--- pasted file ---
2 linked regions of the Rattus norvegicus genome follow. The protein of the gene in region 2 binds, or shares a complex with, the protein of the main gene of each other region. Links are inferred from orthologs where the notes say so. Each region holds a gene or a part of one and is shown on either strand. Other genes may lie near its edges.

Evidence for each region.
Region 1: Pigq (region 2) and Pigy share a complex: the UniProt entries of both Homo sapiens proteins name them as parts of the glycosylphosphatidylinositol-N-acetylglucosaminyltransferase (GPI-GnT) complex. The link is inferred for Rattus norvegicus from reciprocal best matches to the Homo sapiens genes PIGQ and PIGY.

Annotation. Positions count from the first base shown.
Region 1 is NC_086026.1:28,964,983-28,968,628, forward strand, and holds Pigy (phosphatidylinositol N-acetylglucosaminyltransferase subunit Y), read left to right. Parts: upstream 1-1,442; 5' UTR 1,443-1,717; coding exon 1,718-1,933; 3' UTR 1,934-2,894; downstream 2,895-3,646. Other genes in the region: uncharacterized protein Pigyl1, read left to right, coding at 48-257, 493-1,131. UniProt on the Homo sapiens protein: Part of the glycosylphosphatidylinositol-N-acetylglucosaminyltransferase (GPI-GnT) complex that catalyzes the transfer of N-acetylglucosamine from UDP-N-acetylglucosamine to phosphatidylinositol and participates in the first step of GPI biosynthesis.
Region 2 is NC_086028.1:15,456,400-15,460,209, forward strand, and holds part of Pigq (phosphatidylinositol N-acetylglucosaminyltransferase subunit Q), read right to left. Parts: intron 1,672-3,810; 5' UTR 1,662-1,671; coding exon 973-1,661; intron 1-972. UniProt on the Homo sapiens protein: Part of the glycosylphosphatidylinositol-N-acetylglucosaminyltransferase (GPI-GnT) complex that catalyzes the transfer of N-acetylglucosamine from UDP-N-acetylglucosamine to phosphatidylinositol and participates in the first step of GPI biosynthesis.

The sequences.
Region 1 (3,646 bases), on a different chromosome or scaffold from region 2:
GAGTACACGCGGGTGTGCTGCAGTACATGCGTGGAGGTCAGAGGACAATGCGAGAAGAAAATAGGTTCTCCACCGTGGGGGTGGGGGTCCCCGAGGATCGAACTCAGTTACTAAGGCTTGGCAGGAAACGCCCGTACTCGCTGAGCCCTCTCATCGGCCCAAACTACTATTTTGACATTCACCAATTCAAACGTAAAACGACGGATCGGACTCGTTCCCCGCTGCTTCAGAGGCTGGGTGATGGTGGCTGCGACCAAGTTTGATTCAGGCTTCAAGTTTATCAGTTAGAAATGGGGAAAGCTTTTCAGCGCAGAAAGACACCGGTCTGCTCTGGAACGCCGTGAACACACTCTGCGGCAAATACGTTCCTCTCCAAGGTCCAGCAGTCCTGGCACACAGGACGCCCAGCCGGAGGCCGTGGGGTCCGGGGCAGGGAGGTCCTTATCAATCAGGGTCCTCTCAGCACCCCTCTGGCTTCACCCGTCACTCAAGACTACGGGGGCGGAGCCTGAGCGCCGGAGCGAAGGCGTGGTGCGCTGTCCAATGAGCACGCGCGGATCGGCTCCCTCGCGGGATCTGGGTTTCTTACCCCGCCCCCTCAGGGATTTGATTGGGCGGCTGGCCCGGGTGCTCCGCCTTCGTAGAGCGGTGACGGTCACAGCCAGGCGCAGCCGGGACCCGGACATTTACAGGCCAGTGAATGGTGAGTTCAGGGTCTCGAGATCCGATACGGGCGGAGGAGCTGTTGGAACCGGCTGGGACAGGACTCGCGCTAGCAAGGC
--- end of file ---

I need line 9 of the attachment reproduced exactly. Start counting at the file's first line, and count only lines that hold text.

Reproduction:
GAGTACACGCGGGTGTGCTGCAGTACATGCGTGGAGGTCAGAGGACAATGCGAGAAGAAAATAGGTTCTCCACCGTGGGGGTGGGGGTCCCCGAGGATCGAACTCAGTTACTAAGGCTTGGCAGGAAACGCCCGTACTCGCTGAGCCCTCTCATCGGCCCAAACTACTATTTTGACATTCACCAATTCAAACGTAAAACGACGGATCGGACTCGTTCCCCGCTGCTTCAGAGGCTGGGTGATGGTGGCTGCGACCAAGTTTGATTCAGGCTTCAAGTTTATCAGTTAGAAATGGGGAAAGCTTTTCAGCGCAGAAAGACACCGGTCTGCTCTGGAACGCCGTGAACACACTCTGCGGCAAATACGTTCCTCTCCAAGGTCCAGCAGTCCTGGCACACAGGACGCCCAGCCGGAGGCCGTGGGGTCCGGGGCAGGGAGGTCCTTATCAATCAGGGTCCTCTCAGCACCCCTCTGGCTTCACCCGTCACTCAAGACTACGGGGGCGGAGCCTGAGCGCCGGAGCGAAGGCGTGGTGCGCTGTCCAATGAGCACGCGCGGATCGGCTCCCTCGCGGGATCTGGGTTTCTTACCCCGCCCCCTCAGGGATTTGATTGGGCGGCTGGCCCGGGTGCTCCGCCTTCGTAGAGCGGTGACGGTCACAGCCAGGCGCAGCCGGGACCCGGACATTTACAGGCCAGTGAATGGTGAGTTCAGGGTCTCGAGATCCGATACGGGCGGAGGAGCTGTTGGAACCGGCTGGGACAGGACTCGCGCTAGCAAGGC